2021 Budget: Stop Buhari From Selling Govt Properties – SERAP Tells Lawan, Gbajabiamila

by on January 17, 2021

By Adejumo Enock

The Socio-Economic Rights and Accountability Project (SERAP) has said it has asked the Senate President, Dr. Ahmad Lawan and Speaker House of Representatives, Femi Gbajabiamila to stop the President of Nigeria, Muhammadu Buhari from selling public properties to fund 2021 budget.

To address the growing level of deficit and borrowing, SERAP asked the Senate President and Speaker House of Representatives to identify areas in the budget to cut such as salaries and allowances of members and the Presidency.

According to reports, the Minister of Finance Mrs Zainab Ahmed recently confirmed that the Federal Government would sell some-government-owned properties to fund the 2021 budget. This is in addition to the government’s growing borrowing also to fund the budget.

This was contained in a letter dated 16 January 2021, and signed by SERAP deputy director Kolawole Oluwadare

SERAP said, “The National Assembly has a constitutional and oversight responsibility to protect valuable public properties and to ensure a responsible budget spending”.

“Allowing the government to sell public properties, and to enjoy almost absolute discretion to borrow to fund the 2021 budget would amount to a fundamental breach of constitutional and fiduciary duties”.

“Selling valuable public properties to fund the 2021 budget would be counter-productive, as this would be vulnerable to corruption and mismanagement. It would undermine the social contract with Nigerians, leave the government worse off, and hurt the country in the long run”.

Continuing, “The country’s fiscal situation must be changed – and changed quickly – through some combination of cuts in spending on salaries and allowances, and a freeze on spending in certain areas of the budget like hardship and furniture allowances, entertainment allowances”.

“The time is now for the leadership of the National Assembly to stand up for the Nigerian people, stop the rush to sell public properties, push for a responsible budget, and support efforts to have the government spend responsibly”.

SERAP added that “We would consider the option of pursuing legal action to stop the Federal Government from selling public properties, and we may join the National Assembly in any such suit”.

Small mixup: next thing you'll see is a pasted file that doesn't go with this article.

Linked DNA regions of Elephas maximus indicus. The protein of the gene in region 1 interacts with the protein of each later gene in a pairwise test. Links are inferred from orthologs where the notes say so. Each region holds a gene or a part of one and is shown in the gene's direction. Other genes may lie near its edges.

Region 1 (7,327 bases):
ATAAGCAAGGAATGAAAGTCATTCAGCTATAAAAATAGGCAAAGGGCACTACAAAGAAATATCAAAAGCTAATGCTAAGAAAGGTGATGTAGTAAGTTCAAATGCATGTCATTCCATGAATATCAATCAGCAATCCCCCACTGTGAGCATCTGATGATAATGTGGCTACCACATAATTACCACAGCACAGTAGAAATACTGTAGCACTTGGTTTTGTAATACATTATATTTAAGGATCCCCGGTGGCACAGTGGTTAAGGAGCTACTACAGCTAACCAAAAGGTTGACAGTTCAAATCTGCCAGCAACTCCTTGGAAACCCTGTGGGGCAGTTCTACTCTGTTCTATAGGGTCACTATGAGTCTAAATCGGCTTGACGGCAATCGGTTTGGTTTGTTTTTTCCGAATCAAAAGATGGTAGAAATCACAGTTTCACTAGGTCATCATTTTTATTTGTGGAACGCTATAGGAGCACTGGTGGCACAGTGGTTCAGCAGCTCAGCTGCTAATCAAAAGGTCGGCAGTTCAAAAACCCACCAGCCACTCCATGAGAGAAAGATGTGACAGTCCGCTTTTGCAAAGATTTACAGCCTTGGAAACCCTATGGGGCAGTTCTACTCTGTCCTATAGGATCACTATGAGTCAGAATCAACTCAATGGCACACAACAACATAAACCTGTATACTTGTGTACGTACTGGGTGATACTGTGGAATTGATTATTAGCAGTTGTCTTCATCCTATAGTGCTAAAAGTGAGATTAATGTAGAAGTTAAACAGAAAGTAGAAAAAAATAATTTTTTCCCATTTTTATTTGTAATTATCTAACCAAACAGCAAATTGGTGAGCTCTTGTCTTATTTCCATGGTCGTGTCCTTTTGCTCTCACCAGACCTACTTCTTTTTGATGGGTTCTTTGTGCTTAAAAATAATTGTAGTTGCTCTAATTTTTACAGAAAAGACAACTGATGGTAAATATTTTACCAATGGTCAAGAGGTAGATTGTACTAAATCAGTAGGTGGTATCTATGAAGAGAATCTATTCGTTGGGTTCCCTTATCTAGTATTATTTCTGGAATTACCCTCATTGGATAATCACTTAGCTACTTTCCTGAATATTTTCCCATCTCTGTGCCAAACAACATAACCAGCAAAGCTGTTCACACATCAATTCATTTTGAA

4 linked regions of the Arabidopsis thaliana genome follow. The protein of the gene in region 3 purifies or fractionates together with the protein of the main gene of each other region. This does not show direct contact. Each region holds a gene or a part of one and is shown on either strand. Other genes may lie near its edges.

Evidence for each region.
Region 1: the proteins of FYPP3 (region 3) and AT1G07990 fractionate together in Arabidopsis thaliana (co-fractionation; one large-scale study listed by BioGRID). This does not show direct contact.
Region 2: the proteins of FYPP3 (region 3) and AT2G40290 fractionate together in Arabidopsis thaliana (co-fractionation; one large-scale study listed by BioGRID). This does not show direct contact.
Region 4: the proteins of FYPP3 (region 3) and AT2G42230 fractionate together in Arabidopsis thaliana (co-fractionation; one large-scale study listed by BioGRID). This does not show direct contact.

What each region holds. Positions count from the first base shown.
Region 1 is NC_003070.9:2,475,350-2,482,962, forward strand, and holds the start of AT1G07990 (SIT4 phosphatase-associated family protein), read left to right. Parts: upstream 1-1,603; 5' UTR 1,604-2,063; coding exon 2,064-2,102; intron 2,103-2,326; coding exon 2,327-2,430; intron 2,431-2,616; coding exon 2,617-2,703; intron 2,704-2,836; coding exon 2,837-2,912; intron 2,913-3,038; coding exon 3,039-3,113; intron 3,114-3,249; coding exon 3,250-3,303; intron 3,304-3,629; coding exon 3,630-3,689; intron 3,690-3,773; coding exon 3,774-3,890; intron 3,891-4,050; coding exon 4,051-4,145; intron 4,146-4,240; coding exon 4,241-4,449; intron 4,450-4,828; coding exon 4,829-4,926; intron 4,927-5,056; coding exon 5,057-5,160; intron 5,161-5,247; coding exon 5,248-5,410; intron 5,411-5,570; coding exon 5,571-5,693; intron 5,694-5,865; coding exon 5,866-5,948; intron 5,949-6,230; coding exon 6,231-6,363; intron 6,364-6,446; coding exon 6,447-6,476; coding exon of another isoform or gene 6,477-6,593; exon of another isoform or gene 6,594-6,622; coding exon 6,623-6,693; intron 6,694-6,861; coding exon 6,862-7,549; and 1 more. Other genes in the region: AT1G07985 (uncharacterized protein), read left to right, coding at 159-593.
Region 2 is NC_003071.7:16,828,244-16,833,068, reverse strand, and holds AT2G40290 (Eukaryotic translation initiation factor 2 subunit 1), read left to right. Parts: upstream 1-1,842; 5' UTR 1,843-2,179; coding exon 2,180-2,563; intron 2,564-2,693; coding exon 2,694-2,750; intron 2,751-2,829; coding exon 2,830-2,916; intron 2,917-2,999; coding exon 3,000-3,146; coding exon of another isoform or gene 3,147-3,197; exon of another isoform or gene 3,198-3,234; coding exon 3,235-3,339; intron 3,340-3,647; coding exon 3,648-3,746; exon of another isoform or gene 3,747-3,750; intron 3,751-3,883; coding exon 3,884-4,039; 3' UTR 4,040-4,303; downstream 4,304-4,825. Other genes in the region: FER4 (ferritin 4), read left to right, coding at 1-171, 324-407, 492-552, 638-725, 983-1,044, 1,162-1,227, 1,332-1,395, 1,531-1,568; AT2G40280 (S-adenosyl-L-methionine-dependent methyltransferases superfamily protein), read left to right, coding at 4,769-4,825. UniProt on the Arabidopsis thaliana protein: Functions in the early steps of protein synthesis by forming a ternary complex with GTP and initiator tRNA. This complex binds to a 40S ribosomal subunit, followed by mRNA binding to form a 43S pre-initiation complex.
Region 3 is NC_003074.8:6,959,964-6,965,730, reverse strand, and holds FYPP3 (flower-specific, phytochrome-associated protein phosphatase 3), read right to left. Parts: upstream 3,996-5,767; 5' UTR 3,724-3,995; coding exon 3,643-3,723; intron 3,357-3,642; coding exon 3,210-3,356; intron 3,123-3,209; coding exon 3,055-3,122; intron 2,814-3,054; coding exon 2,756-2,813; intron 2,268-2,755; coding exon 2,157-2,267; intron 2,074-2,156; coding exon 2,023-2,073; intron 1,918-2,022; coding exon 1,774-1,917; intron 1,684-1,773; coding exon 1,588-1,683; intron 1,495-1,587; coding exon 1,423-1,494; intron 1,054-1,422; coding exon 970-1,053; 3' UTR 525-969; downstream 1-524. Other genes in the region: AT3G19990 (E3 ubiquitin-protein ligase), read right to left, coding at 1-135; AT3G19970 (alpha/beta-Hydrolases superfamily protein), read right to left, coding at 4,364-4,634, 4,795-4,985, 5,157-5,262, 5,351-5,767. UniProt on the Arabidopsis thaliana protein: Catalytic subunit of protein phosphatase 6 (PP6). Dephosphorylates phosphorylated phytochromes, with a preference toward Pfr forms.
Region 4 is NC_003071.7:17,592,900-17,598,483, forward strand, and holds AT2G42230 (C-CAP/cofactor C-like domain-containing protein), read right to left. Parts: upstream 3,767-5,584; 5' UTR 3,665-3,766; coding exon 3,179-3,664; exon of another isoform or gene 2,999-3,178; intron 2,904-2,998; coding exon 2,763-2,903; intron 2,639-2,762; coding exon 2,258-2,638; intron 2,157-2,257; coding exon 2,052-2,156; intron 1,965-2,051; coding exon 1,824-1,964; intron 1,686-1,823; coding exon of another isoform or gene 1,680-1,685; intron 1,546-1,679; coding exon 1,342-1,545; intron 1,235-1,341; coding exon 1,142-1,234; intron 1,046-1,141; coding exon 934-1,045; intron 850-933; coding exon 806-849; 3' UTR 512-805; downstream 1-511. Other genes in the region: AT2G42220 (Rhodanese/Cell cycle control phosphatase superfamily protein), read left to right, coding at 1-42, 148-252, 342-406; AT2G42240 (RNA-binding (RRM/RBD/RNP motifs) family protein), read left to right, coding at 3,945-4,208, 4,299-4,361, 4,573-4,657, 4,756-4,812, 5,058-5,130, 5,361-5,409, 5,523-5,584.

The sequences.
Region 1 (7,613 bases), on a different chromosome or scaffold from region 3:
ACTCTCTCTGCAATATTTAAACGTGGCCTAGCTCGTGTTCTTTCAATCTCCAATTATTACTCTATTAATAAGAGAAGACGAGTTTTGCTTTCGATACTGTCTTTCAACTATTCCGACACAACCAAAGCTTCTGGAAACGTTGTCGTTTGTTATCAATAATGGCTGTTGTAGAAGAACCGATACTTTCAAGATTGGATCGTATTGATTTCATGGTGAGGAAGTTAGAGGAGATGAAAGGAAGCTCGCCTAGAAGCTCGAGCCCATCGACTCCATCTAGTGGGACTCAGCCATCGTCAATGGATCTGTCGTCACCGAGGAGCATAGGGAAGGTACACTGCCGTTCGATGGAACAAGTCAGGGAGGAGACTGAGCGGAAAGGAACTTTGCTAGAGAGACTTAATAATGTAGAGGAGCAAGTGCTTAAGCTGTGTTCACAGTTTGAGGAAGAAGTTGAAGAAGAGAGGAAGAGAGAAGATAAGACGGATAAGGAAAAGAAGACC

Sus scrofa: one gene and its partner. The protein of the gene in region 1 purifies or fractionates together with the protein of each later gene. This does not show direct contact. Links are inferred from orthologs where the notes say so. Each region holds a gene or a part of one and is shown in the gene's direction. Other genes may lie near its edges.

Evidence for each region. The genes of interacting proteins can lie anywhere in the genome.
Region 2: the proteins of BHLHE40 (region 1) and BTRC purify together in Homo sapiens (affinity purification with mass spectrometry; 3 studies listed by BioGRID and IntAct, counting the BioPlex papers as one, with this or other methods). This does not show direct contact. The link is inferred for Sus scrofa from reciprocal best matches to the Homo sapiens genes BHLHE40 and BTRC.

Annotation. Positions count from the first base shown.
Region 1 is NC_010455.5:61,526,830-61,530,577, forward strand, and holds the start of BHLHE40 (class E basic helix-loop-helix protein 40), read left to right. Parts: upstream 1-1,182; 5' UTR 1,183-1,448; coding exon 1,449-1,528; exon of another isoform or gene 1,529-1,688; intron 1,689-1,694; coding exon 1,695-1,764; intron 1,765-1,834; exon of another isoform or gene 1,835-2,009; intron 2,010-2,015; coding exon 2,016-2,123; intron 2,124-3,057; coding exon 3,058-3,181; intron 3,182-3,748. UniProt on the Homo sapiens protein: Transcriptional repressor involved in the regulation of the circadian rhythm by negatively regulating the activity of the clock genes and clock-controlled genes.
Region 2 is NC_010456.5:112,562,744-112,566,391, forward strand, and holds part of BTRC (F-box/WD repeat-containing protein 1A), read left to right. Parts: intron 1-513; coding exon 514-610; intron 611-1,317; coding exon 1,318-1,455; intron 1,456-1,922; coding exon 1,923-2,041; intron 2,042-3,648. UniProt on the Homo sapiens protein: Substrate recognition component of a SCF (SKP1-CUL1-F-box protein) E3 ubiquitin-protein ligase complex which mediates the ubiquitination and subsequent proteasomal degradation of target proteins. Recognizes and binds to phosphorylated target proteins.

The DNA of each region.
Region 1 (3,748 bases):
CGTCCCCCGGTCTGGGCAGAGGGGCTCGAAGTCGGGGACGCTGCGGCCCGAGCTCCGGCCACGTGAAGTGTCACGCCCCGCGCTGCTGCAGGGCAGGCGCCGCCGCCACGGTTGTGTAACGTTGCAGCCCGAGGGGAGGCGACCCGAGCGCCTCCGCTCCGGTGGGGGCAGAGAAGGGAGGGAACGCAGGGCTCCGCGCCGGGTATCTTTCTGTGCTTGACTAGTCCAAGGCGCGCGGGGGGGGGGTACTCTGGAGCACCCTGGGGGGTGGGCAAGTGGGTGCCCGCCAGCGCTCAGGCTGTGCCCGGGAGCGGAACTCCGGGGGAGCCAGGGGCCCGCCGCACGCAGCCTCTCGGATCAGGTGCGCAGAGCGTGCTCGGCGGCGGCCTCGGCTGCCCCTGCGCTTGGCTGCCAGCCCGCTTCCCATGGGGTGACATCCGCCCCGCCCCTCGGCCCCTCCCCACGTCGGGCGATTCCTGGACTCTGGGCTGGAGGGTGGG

“The budget deficit and debt problems threaten Nigerians’ access to essential public goods and services, and will hurt future generations. If not urgently addressed, the deficit and debt problems would seriously undermine access to public goods and services for the country’s poorest and most vulnerable people who continue to endure the grimmest of conditions.”

The Organization said, “Our requests are brought in the public interest, and in keeping with the requirements of the Nigerian Constitution 1999 [as amended], the country’s international human rights obligations including under the International Covenant on Civil and Political Rights and the African Charter on Human and Peoples’ Rights. Nigeria has ratified both human rights treaties”.

“SERAP notes that the N13.58 trillion budget for the 2021 fiscal year signed by President Buhari on December 31, 2020 is about N505 billion higher than the budget proposed in October, 2020. The government is reportedly planning to borrow N5.6 trillion from domestic and foreign resources to fund the 2021 budget”.

“The deficit and debt problems can be fixed immediately if the National Assembly can exercise its constitutional and fiduciary duties to push for cutting salaries and allowances of members and the president and vice-president, and for transparency and accountability in the spending of the loans so far obtained by the government.”

“We hope that the above would help guide your actions to stop the government from selling public properties to fund the 2021 budget, propose cuts in salaries and allowances of high-ranking government officials, propose cuts in waste and corruption in MDAs, as well as ensure transparency and accountability in the spending of loans by the government. We would be happy to discuss any of these recommendations in more detail with you”. The letter reads.

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